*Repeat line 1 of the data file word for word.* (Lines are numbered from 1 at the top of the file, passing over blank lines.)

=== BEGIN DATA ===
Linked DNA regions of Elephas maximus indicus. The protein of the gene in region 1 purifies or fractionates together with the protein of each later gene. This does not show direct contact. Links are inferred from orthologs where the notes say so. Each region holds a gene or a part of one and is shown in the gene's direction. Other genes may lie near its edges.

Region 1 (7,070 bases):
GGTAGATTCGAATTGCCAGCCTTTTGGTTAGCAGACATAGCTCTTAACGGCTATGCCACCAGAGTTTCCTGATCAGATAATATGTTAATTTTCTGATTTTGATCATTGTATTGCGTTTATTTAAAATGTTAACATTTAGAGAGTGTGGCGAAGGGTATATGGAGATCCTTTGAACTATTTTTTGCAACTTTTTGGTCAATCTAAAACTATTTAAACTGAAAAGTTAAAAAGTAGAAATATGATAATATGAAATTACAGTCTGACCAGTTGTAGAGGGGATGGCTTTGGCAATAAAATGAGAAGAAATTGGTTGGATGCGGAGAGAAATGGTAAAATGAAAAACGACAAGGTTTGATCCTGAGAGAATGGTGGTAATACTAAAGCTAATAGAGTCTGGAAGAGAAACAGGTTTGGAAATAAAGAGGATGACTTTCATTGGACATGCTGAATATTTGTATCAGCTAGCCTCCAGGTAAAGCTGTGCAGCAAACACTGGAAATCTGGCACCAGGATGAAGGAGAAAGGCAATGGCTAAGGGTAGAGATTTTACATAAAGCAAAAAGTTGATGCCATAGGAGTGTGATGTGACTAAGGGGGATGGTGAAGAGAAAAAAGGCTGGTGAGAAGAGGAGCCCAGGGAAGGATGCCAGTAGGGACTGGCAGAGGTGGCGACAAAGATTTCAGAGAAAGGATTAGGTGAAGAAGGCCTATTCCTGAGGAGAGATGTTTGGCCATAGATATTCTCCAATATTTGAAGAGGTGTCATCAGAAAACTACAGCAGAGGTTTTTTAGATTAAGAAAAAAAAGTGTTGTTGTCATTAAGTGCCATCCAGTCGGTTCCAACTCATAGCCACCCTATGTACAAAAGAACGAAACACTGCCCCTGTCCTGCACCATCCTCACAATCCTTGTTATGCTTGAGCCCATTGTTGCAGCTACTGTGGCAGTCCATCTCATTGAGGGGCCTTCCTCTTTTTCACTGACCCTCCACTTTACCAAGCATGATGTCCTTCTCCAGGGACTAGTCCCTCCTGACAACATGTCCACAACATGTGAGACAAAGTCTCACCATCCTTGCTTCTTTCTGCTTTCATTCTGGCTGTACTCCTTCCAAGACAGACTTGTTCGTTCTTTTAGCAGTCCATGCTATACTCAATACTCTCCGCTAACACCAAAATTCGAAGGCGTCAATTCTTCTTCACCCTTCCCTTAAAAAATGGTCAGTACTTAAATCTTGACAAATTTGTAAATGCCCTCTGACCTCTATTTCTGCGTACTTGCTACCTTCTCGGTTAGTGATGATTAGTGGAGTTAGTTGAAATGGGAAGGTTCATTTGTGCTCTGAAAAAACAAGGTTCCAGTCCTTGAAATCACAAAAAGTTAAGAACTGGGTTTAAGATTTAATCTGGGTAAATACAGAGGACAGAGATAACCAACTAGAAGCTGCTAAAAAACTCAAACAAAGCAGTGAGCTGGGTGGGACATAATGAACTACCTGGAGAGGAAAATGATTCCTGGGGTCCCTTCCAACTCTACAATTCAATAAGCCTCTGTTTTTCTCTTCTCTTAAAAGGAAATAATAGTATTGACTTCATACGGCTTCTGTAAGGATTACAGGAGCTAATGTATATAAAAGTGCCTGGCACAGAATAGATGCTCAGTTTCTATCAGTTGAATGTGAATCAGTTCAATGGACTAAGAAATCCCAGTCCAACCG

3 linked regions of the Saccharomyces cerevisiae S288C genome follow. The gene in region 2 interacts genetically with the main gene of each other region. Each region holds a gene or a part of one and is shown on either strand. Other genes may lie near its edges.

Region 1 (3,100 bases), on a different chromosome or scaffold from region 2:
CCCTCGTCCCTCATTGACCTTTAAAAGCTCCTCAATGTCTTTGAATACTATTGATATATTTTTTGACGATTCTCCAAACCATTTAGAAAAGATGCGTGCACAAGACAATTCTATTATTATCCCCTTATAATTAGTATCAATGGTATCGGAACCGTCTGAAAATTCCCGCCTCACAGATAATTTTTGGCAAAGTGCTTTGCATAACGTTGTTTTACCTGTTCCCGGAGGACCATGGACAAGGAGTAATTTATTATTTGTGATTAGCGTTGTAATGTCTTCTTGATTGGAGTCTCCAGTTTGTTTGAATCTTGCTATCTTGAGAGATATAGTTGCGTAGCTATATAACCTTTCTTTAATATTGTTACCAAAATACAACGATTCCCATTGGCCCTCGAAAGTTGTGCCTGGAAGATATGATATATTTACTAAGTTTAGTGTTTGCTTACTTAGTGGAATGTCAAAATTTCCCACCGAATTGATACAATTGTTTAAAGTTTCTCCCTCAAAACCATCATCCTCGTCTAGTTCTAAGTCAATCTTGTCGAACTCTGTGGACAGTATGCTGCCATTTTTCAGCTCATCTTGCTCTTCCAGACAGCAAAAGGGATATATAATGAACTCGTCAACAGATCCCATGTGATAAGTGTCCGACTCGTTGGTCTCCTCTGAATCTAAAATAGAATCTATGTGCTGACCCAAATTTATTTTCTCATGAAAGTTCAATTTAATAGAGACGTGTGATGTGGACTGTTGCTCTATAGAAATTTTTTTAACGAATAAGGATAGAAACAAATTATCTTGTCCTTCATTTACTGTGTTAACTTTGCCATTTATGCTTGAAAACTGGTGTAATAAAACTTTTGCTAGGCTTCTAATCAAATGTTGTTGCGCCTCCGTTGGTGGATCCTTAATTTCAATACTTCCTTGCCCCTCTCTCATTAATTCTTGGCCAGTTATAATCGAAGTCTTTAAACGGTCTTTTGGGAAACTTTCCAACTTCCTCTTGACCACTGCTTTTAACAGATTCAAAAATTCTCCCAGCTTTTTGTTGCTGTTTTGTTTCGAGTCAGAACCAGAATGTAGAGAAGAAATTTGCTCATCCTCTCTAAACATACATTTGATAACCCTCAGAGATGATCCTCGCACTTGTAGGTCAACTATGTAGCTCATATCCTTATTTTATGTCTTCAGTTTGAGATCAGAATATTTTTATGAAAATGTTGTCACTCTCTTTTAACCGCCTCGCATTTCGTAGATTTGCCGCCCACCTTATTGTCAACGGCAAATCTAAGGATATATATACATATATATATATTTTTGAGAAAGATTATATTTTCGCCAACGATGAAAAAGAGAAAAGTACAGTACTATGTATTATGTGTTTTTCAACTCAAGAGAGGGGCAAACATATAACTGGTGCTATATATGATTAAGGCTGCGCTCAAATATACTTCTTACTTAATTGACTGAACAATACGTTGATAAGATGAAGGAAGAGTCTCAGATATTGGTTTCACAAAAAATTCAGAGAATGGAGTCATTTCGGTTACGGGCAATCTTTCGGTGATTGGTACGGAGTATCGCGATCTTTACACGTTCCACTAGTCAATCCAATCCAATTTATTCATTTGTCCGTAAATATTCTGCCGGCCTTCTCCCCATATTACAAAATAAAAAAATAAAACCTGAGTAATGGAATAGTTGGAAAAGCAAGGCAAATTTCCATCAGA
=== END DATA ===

Linked DNA regions of Elephas maximus indicus. The protein of the gene in region 1 purifies or fractionates together with the protein of each later gene. This does not show direct contact. Links are inferred from orthologs where the notes say so. Each region holds a gene or a part of one and is shown in the gene's direction. Other genes may lie near its edges.